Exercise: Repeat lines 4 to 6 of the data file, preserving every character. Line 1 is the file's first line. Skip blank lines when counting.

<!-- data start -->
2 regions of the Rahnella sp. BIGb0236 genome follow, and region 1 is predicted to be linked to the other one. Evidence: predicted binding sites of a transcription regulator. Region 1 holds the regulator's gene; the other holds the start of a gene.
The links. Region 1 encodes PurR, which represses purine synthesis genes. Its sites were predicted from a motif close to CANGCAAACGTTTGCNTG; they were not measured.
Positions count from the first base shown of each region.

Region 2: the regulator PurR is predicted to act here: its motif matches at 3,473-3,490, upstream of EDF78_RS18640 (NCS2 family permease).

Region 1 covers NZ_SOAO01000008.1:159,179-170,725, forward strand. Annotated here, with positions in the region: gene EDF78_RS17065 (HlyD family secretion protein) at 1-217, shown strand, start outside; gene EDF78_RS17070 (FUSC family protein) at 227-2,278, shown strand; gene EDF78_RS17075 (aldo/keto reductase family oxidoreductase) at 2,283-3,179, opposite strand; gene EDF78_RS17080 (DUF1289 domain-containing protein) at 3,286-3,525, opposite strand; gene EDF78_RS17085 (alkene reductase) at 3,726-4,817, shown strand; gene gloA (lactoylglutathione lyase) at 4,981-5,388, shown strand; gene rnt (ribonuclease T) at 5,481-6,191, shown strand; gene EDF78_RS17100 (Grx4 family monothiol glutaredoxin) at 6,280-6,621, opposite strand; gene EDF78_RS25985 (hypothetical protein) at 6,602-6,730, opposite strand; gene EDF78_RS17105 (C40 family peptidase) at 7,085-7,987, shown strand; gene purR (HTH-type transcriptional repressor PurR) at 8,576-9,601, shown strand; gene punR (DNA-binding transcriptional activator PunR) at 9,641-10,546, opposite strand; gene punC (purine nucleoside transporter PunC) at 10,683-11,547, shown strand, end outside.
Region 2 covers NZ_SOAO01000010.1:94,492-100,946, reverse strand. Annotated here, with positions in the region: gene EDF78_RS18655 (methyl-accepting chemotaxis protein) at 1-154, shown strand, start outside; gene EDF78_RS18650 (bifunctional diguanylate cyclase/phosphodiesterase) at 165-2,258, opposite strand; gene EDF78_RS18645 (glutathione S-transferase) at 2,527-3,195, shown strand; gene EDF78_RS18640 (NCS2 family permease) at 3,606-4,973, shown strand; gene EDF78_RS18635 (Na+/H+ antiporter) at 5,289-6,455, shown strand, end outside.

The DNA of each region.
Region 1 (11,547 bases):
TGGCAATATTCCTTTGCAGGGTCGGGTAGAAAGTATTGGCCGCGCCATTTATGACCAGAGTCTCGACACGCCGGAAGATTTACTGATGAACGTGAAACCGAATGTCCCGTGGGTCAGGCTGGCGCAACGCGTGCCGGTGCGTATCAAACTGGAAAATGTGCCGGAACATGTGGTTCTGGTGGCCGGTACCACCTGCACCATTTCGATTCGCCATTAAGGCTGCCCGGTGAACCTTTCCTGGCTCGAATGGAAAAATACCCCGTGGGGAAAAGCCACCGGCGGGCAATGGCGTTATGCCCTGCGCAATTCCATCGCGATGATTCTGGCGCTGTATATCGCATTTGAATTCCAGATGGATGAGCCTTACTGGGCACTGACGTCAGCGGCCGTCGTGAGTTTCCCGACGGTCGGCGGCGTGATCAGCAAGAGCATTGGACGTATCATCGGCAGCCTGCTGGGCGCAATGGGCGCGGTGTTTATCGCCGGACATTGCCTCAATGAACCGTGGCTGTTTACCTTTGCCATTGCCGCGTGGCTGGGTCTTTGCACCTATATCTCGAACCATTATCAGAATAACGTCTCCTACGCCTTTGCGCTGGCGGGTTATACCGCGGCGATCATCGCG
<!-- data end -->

Region 2: the regulator PurR is predicted to act here: its motif matches at 3,473-3,490, upstream of EDF78_RS18640 (NCS2 family permease).

Region 1 covers NZ_SOAO01000008.1:159,179-170,725, forward strand. Annotated here, with positions in the region: gene EDF78_RS17065 (HlyD family secretion protein) at 1-217, shown strand, start outside; gene EDF78_RS17070 (FUSC family protein) at 227-2,278, shown strand; gene EDF78_RS17075 (aldo/keto reductase family oxidoreductase) at 2,283-3,179, opposite strand; gene EDF78_RS17080 (DUF1289 domain-containing protein) at 3,286-3,525, opposite strand; gene EDF78_RS17085 (alkene reductase) at 3,726-4,817, shown strand; gene gloA (lactoylglutathione lyase) at 4,981-5,388, shown strand; gene rnt (ribonuclease T) at 5,481-6,191, shown strand; gene EDF78_RS17100 (Grx4 family monothiol glutaredoxin) at 6,280-6,621, opposite strand; gene EDF78_RS25985 (hypothetical protein) at 6,602-6,730, opposite strand; gene EDF78_RS17105 (C40 family peptidase) at 7,085-7,987, shown strand; gene purR (HTH-type transcriptional repressor PurR) at 8,576-9,601, shown strand; gene punR (DNA-binding transcriptional activator PunR) at 9,641-10,546, opposite strand; gene punC (purine nucleoside transporter PunC) at 10,683-11,547, shown strand, end outside.
Region 2 covers NZ_SOAO01000010.1:94,492-100,946, reverse strand. Annotated here, with positions in the region: gene EDF78_RS18655 (methyl-accepting chemotaxis protein) at 1-154, shown strand, start outside; gene EDF78_RS18650 (bifunctional diguanylate cyclase/phosphodiesterase) at 165-2,258, opposite strand; gene EDF78_RS18645 (glutathione S-transferase) at 2,527-3,195, shown strand; gene EDF78_RS18640 (NCS2 family permease) at 3,606-4,973, shown strand; gene EDF78_RS18635 (Na+/H+ antiporter) at 5,289-6,455, shown strand, end outside.